Relatively spared so far by the pandemic, Africa is arming itself against a second wave of COVID-19, which forces the most affected countries of the continent of more than 1.2 billion inhabitants to return to health measures strict.
• Read also: [EN DIRECT] All the developments of the pandemic
On the South African highways which spin towards the beaches of the south-east, thousands of cars have gathered in recent days: the period coincides with the beginning of summer and the summer holidays in this part of the world.
But in these tourist areas where the virus is already spreading with worrying rapidity, no long days on the beach this year: occasional closures, limitation of gatherings and widened curfew, the African country most affected by the virus with nearly 900,000 cases have given a turn of the screw to health restrictions.
To date, the picture of the epidemic on the continent remains mixed. New cases are increasing in East, North and Southern Africa but instead tend to decline in West and Central Africa, according to the Center for Disease Control and Prevention (CDC) of the African Union.
“At least 25 African countries have recorded an increase of more than 20% of cases” last month, with now 11,000 new cases per day, warned Dr Nsenga Ngoy of the WHO on Thursday from Brazzaville.
In Tunisia, twenty people die from the virus every day currently, while the first wave only killed 50 people. In the medina of Tunis, deserted by tourists, traders are trying to convert into sandwich shops for local customers.
In Uganda, all regions are affected. Neighboring Rwanda recorded almost as many new cases in December (722) as since the start of the pandemic (797).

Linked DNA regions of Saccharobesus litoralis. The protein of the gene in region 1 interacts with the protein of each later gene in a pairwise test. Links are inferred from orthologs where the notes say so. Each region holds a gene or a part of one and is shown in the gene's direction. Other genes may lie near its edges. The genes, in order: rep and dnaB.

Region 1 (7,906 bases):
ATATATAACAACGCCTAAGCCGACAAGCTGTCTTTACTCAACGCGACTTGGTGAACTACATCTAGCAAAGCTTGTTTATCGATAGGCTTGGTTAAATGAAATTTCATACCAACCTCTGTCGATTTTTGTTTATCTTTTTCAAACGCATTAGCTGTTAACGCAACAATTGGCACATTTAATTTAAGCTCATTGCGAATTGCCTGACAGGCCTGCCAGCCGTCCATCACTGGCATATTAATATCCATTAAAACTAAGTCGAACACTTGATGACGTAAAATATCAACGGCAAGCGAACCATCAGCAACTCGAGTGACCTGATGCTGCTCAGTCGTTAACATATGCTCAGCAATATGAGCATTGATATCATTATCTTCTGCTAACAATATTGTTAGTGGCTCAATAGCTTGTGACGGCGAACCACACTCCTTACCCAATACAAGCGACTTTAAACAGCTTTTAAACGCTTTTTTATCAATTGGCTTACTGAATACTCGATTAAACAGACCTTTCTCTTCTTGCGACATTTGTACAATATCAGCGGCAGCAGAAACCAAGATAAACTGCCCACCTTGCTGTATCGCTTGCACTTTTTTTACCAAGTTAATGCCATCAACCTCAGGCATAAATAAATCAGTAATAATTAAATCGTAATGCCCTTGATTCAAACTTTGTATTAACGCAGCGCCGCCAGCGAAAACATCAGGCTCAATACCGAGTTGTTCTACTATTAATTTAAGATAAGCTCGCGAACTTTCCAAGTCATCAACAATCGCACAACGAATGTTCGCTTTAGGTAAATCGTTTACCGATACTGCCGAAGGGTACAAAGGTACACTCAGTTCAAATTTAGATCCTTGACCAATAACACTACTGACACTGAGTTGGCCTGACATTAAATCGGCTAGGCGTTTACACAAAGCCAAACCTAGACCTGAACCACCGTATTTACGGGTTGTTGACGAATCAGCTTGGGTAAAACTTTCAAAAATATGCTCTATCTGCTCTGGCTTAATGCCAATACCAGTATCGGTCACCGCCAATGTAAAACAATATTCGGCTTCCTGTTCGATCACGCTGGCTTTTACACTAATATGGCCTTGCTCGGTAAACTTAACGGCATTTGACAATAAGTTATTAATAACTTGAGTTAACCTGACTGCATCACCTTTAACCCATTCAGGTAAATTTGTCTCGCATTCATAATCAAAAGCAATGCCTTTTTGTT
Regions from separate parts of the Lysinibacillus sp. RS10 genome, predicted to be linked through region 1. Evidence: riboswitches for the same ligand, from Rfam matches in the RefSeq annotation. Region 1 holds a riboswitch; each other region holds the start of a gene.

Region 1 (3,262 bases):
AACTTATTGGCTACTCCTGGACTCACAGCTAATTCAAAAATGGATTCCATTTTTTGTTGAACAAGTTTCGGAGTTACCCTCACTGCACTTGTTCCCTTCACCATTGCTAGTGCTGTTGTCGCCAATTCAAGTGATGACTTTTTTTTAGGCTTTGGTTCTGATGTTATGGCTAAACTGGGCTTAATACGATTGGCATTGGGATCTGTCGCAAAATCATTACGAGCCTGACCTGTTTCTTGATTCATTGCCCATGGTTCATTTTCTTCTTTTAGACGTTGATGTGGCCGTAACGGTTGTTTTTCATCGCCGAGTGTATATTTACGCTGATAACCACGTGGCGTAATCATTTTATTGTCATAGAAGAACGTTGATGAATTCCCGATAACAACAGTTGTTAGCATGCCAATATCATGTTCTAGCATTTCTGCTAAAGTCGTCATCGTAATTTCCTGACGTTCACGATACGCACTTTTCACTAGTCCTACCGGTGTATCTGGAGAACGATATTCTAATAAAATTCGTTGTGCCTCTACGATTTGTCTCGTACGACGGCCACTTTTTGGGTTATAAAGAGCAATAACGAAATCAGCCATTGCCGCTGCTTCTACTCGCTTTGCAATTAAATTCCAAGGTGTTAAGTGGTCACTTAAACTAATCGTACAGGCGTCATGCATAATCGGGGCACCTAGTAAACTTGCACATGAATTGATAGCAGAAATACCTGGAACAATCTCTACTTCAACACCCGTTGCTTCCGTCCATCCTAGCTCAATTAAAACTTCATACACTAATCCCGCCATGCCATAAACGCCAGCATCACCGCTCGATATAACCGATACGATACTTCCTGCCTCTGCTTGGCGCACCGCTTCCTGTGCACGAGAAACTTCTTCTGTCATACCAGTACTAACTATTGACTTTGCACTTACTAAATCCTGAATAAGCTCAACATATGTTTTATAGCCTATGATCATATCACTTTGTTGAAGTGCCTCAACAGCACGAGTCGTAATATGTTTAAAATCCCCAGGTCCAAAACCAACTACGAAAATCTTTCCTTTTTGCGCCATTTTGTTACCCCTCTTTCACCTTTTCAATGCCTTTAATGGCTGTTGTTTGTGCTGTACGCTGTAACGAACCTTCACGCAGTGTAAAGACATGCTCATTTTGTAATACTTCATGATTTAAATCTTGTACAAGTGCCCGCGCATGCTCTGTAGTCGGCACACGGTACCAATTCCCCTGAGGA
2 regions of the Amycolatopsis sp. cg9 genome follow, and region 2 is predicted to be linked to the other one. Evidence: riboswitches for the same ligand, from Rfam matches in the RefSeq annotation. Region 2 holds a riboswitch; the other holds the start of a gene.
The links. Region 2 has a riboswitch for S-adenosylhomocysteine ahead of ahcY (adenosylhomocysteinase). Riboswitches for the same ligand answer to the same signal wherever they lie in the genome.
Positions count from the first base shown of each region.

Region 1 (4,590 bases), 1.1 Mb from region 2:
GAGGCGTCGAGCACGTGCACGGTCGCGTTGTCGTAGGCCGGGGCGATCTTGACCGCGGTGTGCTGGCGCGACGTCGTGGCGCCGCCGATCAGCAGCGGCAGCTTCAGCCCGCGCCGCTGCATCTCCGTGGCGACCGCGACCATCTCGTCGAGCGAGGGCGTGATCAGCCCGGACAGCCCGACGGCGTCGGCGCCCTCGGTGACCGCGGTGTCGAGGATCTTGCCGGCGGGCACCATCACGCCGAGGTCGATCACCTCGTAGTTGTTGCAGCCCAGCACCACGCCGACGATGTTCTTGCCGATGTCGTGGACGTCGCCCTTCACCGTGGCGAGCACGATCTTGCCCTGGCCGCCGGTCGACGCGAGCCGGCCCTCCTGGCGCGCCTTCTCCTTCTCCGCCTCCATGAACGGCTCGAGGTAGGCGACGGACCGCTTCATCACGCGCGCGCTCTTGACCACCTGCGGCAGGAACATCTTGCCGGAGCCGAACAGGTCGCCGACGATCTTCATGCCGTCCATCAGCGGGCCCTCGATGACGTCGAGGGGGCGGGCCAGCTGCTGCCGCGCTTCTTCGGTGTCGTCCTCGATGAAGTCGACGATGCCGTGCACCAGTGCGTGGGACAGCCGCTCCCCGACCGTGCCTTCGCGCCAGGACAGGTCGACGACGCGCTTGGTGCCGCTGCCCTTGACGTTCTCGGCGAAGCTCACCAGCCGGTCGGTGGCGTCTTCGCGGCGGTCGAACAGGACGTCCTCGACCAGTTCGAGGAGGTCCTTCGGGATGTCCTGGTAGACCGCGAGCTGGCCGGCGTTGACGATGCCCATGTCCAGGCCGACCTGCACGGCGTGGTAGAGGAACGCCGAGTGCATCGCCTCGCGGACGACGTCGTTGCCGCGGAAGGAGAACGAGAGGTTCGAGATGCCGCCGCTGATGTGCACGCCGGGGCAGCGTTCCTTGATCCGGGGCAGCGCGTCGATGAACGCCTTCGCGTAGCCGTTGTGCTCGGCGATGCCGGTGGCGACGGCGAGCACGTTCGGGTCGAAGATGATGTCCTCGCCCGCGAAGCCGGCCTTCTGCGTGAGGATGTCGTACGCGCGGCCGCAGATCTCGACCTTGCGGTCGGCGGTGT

Bars and nightclubs have been closed there since March. Under a heavy fine for breaking the rule, a bar owner in Kigali told AFP that he had lost everything: “There were customers drinking, the police forced us to close.”
In Kenya, where a second wave in September led to maintaining a curfew and schools closed, some health professionals are already waiting for “the third wave”.
For several weeks, the CDC and WHO have been calling for preparation for a second “inevitable” wave in Africa, in the wake of Europe.
Appeared on the continent nine months ago, the epidemic was not however as devastating as feared, in a poor region and largely devoid of health structures.
Africa records 2.4 million cases, according to a count by AFP, or only 3.6% of the global total. And more than 57,000 dead, less than France alone (59,072).
While the low level of screening may call into question the reliability of the statistics, no country has observed a peak in excess mortality which would be a sign of the virus spreading under the radar.
Young population, cross-immunity due to previous epidemics: experts are only hypotheses to explain this unexpected development.
” Downside ”
The draconian and precocious measures taken by the authorities may also have something to do with it. With a flip side, because the social and economic consequences of containment have been disastrous for the most fragile economies.
It is also for these reasons that in African countries where the stigma of COVID has become less visible, life has rushed to resume its course, largely ignoring any barrier gesture.
In Cameroon (center), where the African Nations Championship (CHAN) will be held in January, the government is considering a partial opening of the stadiums. In Equatorial Guinea, only nightclubs are still closed.
And Senegalese authorities are facing calls to protest the restrictions.
“In general, the virus continues to progress in Africa,” warns Isabelle Defourny, director of operations at Médecins sans frontières (MSF).
The NGO observed an upsurge in the capitals, but also cases in rural areas so far spared, especially in Chad.
“We are also seeing an increase in severe cases that require oxygen, especially in Bamako, which was not the case during the first wave,” said Ms. Defourny.
And the battle of African countries for access to vaccines is far from won. Only a quarter of these countries have the resources to pay the global bill estimated at 4.7 billion, according to the WHO.
But “if everyone is not protected, then no one is protected”, hammered Thursday the director of the Alliance for vaccines (Gavi), Thabani Maphosa, calling for their equitable access.